Chris Cox, NRA's Top Lobbyist, Resigns Amid Organization's Continued Turmoil

Chris Cox, second in command at the National Rifle Association and its top political lobbyist, resigned amid allegations of a coup attempt and continued turmoil at the nation's oldest gun rights organization.

Chris Cox, NRA's Top Lobbyist, Resigns Amid Organization's Continued Turmoil

Chris Cox, former director of the NRA-ILA, resigned days after being placed on administrative leave amid accusations of a conspiracy to oust association CEO Wayne LaPierre. (Photo: NRA)

Chris Cox, second in command at the National Rifle Association and its top political lobbyist, resigned amid allegations of a coup attempt and continued turmoil at the nation's oldest gun rights organization. 

Cox had been with the NRA since 1995, led its Institute for Legislative Action since 2002 and was seen by many as a likely successor to Wayne LaPierre, the organization's CEO and Executive Vice President. According to the NRA, the ILA was established in 1975 and "is the "lobbying" arm of the National Rifle Association of America. ILA is responsible for preserving the right of all law-abiding individuals in the legislative, political, and legal arenas, to purchase, possess and use firearms for legitimate purposes as guaranteed by the Second Amendment to the U.S. Constitution."

Earlier this year reports began circulating about internal unrest, an investigation into its finances and issues between the NRA and its longtime advertising firm, Ackerman McQueen, which is based in Oklahoma City. That was revealed more broadly during the NRA's annual convention in Indianapolis, where the lid blew with accusations of impropriety against LaPierre and an effort by former NRA President Col. Oliver North to oust him, public accusations by LaPierre of blackmail by North, the ouster of North and vice president Richard Childress before and after the convention, and leaks about the problems to The New York Times and other outlets.

The NRA is suing Ackerman McQueen for $40 million, which is what the NRA paid the agency in 2017. This came after the NRA's initial lawsuit, filed in April, in which it said the agency refused to provide documents about billings and payments. Leaked documents after that filing revealed LaPierre charged bills for clothing and travel to the agency, among other billings, totaling about $542,000.

Throughout all this Cox's name didn't arise publicly. But on June 20 he was placed on administrative leave, according to the Times and The Washington Post. The Post report said:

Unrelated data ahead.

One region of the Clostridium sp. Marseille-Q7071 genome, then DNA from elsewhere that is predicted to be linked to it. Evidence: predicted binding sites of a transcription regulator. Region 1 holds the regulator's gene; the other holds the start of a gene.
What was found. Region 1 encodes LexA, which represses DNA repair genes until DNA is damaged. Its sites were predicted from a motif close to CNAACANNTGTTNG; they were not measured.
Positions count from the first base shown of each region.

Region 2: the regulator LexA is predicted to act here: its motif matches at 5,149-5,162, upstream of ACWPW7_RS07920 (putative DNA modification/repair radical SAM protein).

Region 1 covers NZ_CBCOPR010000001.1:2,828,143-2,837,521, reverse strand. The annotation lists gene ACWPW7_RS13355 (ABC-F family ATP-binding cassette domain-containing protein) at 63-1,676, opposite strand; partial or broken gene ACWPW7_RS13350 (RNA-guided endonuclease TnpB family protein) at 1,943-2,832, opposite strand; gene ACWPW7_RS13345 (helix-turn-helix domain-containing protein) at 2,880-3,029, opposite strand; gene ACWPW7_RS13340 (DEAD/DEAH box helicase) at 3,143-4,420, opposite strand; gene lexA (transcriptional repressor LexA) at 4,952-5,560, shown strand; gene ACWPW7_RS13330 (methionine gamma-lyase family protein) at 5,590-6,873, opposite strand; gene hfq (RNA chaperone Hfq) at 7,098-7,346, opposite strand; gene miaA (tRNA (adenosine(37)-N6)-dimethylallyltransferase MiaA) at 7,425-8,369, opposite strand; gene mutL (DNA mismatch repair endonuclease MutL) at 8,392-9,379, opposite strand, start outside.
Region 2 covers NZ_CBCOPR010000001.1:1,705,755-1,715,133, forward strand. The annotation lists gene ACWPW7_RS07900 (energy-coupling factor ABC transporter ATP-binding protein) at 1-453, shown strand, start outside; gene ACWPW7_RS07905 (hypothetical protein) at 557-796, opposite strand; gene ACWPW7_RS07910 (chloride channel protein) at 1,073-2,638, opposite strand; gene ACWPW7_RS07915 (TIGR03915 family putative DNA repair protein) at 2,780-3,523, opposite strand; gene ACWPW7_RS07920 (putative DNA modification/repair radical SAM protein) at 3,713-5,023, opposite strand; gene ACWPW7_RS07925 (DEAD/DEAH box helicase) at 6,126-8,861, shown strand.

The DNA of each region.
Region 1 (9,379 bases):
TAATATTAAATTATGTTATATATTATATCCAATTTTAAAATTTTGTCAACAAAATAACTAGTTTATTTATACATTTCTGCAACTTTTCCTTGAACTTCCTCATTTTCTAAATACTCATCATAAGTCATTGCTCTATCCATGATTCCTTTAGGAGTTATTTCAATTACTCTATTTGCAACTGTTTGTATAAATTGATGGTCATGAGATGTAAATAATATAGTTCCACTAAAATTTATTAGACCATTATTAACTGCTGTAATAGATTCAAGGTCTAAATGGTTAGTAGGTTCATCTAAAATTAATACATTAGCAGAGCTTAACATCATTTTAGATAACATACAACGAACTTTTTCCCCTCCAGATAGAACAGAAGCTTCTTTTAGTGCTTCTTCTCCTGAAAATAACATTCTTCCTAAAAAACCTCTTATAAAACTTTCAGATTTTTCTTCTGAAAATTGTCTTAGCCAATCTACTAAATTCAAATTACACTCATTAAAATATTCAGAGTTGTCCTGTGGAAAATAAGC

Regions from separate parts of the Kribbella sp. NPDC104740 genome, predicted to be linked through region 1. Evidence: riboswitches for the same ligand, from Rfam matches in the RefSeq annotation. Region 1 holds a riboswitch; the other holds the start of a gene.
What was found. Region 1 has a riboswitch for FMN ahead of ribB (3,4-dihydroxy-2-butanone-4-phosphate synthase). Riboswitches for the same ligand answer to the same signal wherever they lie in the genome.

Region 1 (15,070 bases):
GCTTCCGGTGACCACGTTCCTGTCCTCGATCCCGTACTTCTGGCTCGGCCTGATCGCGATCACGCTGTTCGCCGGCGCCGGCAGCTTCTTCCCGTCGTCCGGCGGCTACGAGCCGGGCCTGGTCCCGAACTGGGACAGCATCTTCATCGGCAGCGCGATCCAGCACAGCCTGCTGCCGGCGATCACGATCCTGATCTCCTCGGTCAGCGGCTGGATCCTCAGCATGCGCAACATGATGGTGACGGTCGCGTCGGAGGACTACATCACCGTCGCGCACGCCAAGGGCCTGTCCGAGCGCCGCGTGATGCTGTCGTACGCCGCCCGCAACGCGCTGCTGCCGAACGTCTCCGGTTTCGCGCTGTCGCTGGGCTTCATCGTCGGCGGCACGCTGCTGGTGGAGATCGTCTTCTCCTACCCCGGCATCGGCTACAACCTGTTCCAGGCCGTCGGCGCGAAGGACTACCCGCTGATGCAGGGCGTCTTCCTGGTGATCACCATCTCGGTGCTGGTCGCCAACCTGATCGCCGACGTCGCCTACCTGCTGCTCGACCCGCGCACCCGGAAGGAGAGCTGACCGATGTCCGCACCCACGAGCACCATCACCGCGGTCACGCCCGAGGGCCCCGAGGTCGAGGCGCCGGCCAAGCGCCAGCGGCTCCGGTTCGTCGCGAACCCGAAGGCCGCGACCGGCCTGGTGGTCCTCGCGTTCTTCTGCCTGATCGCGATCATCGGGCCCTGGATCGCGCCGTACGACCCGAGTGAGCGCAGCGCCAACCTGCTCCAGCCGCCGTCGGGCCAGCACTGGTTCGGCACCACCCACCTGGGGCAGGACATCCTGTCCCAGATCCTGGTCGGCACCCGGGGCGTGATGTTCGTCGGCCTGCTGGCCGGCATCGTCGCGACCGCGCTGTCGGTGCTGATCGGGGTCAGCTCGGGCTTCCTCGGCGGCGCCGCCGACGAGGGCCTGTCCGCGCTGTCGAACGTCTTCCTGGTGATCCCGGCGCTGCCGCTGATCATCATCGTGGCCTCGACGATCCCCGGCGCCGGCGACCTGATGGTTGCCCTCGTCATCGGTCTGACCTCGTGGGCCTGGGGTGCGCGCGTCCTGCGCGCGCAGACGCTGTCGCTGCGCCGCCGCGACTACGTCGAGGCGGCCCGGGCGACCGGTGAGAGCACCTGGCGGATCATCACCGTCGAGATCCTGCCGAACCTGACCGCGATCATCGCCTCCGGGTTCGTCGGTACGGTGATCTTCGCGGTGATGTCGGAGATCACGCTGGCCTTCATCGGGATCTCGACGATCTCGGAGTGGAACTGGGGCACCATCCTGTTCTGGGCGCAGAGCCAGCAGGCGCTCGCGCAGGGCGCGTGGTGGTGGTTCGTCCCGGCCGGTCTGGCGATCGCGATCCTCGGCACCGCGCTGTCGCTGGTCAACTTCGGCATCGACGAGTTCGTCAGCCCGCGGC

Cox, the NRA’s second-in-command and leader of its powerful political arm, was placed on administrative leave after the organization filed a lawsuit Wednesday in New York against former NRA president Oliver North, who resigned in April after accusing the NRA of exorbitant spending.

Chief executive Wayne LaPierre has accused North of attempting to extort the group. In its new suit, the NRA accused Cox of participating in a “conspiracy” with North.

According to the Times, lawsuit documents say the NRA has text messages implicating Cox. It added that the full context of the messages was unclear. Cox denied the allegations, telling the Times that charges he conspired with North are “offensive and patently false. For 24 years I have been a loyal and effective leader in this organization.”

On Wednesday, just days after being put on leave, Cox's association with the NRA was severed. The group also ended its 38-year association with Ackerman McQueen and shut down its live broadcasts on NRA TV. The latter was created and operated by the advertising firm, which said it will continue to fight the NRA via legal means.

“When given the opportunity to do the right thing, the NRA once again has taken action that we believe is intended to harm our company even at the expense of the NRA itself,” the company said in a statement published by the Associated Press.

“For Ackerman McQueen, it is time to move on to a new chapter without the chaos that has enveloped the NRA,” the statement continued. “Ackerman McQueen will continue to fight against the NRA’s repeated violations of its agreement with our company with every legal remedy available to us, but we will always be proud of the work that we completed during our 38-year relationship on behalf of the individual citizens that are the NRA.”

In a statement on the NRA site, LaPierre said the decision to shutter NRA TV was based on "our conclusion that our longtime advertising firm and website vendor failed to deliver upon many contractual obligations it made to our Association." The statement said videos will be repackaged and information still will be distributed on the NRA's website and social media channels.


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